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Retiring math professor has seen changes over five decades

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NORTH NEWTON, KAN. – Richard Rempel, Bethel College professor of mathematics, never had a class from legendary Bethel math teacher David H. “Uncle Davy” Richert.

Richert retired in 1956, after 50 years teaching at the college, and Rempel didn’t arrive as a student until 1959. Rempel does, however, have a clear memory of hearing Uncle Davy speak to the Math Club about complex numbers. “It was memorable,” Rempel says, “because he was so happy talking about the subject.”

Rempel has carried on in the Uncle Davy tradition, being himself quite happy talking about mathematics at Bethel College for most of the past 42 years. He was recruited by Richert’s successor as chair of the math department, Arnold M. Wedel, in 1965, replaced Wedel as chair in 1993, and officially retired this spring although he will teach one or two classes in the next school year to allow his successor, Lisa Thimm, to finish her Ph.D. coursework.

Rempel was finishing his master’s degree at the University of Kansas in 1965 when Wedel invited him to teach at Bethel for two years before continuing with his doctoral work. Rempel did that, and then spent 1967-72 at the University of Illinois before returning to Bethel for good.

In 40-some years at Bethel, Rempel has seen a few changes. “When I came, the department was only Arnold and me,” he says, noting that over the years he also worked with mathematics faculty Marion Deckert, David Janzen, John Matthias, Monica Meisen and Bob Neufeld, as well as current department colleague Christopher Earles plus faculty (and Rempel’s former students) in the closely related computer science department, Tim Buller and Karl Friesen.

Rempel says the role of computers within the math department as well as in general usage across the campus since the mid-’60s has been one of the most interesting changes to observe.

“We worked for years to establish a computer science program within the department, beginning with only the Introduction to Computer Science course and slowly growing within the context of the [Associated Colleges of Central Kansas] program for many years, with a lot of faculty turnover during the first years,” he says. “I taught Computer Literacy for a number of years and even taught a course in FORTRAN for a while. Now around half of our department’s graduates over the last 10 years have been in computer science or system administration.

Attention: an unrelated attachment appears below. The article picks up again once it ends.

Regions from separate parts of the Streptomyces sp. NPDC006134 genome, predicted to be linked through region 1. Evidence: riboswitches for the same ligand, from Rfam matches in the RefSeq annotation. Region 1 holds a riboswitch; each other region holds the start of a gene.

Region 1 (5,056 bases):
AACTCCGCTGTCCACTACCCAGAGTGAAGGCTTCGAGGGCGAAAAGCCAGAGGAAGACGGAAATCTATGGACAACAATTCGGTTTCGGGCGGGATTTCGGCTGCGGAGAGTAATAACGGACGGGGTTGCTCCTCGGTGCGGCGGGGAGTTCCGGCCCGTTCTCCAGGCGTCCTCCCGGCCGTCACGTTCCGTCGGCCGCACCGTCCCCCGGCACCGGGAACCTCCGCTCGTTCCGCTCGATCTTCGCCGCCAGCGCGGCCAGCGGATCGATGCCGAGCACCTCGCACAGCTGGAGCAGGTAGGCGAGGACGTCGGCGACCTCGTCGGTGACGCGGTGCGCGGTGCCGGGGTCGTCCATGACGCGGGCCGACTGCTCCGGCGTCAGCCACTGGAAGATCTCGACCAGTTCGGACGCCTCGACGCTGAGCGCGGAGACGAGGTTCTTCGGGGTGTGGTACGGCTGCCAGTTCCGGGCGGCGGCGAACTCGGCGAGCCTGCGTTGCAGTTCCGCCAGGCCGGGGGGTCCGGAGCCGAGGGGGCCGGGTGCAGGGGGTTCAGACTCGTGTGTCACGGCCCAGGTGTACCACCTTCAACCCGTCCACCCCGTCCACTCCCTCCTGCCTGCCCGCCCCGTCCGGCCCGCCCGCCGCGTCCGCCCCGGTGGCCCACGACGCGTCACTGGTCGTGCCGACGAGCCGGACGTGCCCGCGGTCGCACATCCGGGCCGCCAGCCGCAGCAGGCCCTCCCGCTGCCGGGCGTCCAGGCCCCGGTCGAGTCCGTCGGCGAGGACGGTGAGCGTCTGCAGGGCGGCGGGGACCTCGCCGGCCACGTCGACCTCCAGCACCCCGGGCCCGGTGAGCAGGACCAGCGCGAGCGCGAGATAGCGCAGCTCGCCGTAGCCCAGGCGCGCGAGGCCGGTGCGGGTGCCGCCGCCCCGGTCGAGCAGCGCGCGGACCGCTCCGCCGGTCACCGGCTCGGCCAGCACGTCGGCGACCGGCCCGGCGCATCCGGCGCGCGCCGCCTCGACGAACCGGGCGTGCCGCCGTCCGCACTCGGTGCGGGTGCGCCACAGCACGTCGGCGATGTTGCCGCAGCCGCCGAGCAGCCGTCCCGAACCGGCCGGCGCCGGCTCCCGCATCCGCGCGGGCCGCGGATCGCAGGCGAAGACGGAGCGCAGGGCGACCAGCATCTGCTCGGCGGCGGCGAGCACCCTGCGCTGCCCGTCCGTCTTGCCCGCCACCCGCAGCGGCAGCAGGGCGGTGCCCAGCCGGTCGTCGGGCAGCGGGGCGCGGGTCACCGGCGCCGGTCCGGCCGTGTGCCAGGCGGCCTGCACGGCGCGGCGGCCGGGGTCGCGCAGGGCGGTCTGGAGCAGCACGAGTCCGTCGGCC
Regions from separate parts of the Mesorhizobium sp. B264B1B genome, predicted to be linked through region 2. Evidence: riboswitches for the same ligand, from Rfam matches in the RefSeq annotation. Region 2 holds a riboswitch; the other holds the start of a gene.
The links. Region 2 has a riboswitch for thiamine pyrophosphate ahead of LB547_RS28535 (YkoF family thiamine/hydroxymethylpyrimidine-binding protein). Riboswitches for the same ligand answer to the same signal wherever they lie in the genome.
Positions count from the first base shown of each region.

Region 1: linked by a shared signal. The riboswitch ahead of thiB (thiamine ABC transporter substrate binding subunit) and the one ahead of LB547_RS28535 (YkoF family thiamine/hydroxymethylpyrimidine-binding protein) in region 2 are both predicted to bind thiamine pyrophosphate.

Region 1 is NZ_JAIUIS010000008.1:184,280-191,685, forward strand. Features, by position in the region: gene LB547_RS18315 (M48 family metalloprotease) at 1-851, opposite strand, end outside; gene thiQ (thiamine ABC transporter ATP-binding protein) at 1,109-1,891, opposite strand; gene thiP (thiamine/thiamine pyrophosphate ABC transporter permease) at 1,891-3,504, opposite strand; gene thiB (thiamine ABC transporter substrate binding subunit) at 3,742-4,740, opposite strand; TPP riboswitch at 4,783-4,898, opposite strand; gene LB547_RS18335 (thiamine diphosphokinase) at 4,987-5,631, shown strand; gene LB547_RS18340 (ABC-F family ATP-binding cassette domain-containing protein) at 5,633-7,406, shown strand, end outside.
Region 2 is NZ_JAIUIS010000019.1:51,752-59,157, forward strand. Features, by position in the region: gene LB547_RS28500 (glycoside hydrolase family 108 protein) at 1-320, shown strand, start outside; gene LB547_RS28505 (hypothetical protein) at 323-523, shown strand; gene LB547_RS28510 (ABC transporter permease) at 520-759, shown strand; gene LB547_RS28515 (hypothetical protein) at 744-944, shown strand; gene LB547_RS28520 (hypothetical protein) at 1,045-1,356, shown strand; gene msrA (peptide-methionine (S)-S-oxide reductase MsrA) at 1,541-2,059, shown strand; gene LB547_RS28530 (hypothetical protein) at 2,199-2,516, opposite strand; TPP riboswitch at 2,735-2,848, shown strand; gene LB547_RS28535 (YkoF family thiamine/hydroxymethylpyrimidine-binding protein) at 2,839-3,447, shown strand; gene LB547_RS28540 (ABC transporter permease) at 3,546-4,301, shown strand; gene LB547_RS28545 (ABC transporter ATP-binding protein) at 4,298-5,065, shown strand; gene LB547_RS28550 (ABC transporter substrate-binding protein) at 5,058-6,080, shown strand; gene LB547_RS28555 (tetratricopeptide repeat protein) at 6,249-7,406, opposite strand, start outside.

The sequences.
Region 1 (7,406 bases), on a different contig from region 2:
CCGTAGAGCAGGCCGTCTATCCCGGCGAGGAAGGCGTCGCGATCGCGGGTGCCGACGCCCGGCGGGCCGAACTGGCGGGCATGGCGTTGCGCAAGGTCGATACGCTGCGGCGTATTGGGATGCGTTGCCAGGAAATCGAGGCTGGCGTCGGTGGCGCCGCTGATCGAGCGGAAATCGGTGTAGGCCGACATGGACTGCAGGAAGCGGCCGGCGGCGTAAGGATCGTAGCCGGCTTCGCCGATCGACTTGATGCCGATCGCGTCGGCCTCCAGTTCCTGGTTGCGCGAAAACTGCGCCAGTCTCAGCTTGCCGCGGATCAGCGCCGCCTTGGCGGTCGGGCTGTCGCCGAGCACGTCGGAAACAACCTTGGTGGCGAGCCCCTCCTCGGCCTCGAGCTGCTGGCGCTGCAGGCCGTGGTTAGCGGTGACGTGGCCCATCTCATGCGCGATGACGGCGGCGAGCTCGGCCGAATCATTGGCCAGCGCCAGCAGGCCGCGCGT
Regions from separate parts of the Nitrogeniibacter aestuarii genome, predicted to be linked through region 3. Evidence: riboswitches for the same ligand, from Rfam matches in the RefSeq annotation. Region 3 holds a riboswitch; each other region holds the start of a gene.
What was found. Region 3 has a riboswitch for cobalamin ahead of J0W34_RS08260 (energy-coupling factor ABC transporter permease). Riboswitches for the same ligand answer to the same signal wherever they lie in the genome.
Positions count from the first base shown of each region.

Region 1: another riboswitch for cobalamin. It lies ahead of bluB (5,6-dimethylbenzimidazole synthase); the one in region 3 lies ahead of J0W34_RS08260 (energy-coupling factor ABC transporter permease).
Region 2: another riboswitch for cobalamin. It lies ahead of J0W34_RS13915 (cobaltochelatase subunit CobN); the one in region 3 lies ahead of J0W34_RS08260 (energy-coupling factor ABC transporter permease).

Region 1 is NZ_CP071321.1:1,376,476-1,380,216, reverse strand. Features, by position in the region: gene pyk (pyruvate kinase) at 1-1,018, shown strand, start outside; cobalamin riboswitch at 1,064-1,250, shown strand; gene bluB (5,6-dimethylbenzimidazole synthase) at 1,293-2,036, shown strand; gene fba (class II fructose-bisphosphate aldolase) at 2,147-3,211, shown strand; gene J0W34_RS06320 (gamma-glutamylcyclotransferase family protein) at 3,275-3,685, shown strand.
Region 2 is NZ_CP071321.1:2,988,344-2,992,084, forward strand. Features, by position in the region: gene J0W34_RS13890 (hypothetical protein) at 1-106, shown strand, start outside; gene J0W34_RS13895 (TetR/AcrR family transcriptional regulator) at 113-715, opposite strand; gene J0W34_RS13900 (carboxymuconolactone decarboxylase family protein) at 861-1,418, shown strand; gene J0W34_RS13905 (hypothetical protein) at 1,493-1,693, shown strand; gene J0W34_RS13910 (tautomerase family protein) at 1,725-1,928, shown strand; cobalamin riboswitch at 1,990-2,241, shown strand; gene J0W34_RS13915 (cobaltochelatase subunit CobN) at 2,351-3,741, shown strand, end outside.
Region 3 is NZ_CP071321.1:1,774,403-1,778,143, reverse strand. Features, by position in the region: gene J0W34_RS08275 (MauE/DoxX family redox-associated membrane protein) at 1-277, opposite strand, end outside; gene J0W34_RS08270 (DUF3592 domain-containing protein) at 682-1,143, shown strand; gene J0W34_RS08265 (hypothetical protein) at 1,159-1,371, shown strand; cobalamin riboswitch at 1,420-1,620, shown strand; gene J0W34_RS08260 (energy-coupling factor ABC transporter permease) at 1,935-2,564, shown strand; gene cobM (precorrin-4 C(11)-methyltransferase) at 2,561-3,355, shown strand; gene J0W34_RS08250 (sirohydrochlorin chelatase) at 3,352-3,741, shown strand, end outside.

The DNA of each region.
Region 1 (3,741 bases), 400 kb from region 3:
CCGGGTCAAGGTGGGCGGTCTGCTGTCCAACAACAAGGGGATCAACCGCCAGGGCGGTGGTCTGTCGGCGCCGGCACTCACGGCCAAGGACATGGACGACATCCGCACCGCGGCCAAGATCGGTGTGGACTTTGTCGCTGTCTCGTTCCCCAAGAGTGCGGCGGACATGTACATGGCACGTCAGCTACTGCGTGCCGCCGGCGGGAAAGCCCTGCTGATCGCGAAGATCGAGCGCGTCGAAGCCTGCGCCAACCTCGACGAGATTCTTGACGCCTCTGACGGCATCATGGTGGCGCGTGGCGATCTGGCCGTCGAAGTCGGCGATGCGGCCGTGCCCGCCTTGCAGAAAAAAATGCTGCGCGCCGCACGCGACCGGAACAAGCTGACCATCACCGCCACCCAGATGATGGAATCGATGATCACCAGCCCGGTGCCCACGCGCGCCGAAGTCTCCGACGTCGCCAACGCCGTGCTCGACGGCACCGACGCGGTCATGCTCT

“I still remember the old teletype machine at the other end of the hall that was connected to the PDP8, the computer at the ACCK office in McPherson. This was about 1972 or so. The next step was computer cards. To run a program, you would type holes in cards using a keypunch machine. When we got personal computers, they had 8 KB of memory. And it has just progressed from there.”

Other memories that stand out include “the well-known mathematics speakers we’ve had over the years,” many of which Rempel was instrumental in bringing to campus. These include the late Paul Cohen from Stanford, renowned for his results in logic, and Paul Erdös, “the most famous problem solver in the world, and a unique character.”

Rempel is also proud of coming across an advertisement for the Budapest semester in mathematics, in which a half-dozen Bethel students have participated, including Lisa Thimm. Margaret Penner was the most recent, in fall 2005.

His favorite memories, however, “are the achievements of students – especially when a student excels in an unexpected way. I will definitely most miss the interactions with students.” He doesn’t want to list outstanding students for fear of missing some, but notes that among his former students who had math majors are current faculty and administration members John Thiesen (director of the Mennonite Library and Archives), Allen Jantz and Lisa Janzen Scott (associate professors of education with Jantz as director of the secondary education program), Mark Jantzen (associate professor of history) and Barry Bartel (president).

In his last semester as a full-time professor at Bethel, Rempel came full circle. “I taught my first course here during my senior year in 1963, as part of my duties as what was then called a Senior Fellow,” he says. “It was Intermediate Algebra, which I taught again this past spring semester.”

And one final noteworthy piece of his Bethel years – “Herman Bubbert was a student at Bethel when I was,” Rempel says. “M.S. Harder would call his name every day in class and someone would answer ‘Present.’” Bubbert is Bethel’s perennial, never-quite-glimpsed prankster.

Rempel’s smile as he relates this memory indicates he might know more about Bubbert’s provenance than he lets on. Rempel is, in fact, in possession of some genuine Herman Bubbert artifacts.

Rempel’s wife, Erna, whom he met at Bethel College, has gone from full- to part-time in her work as a psychological technician for Prairie View Mental Health Services. So future plans, Rempel says, include “being able to travel more, not only on college breaks.”

Bethel College is a four-year liberal arts college affiliated with Mennonite Church USA. Founded in 1887, it is the oldest Mennonite college in North America. Bethel is known for its academic excellence and has been named a Top Tier college by U.S. News & World Report every year since 1998. For more information, see the Bethel web site at www.bethelks.edu.

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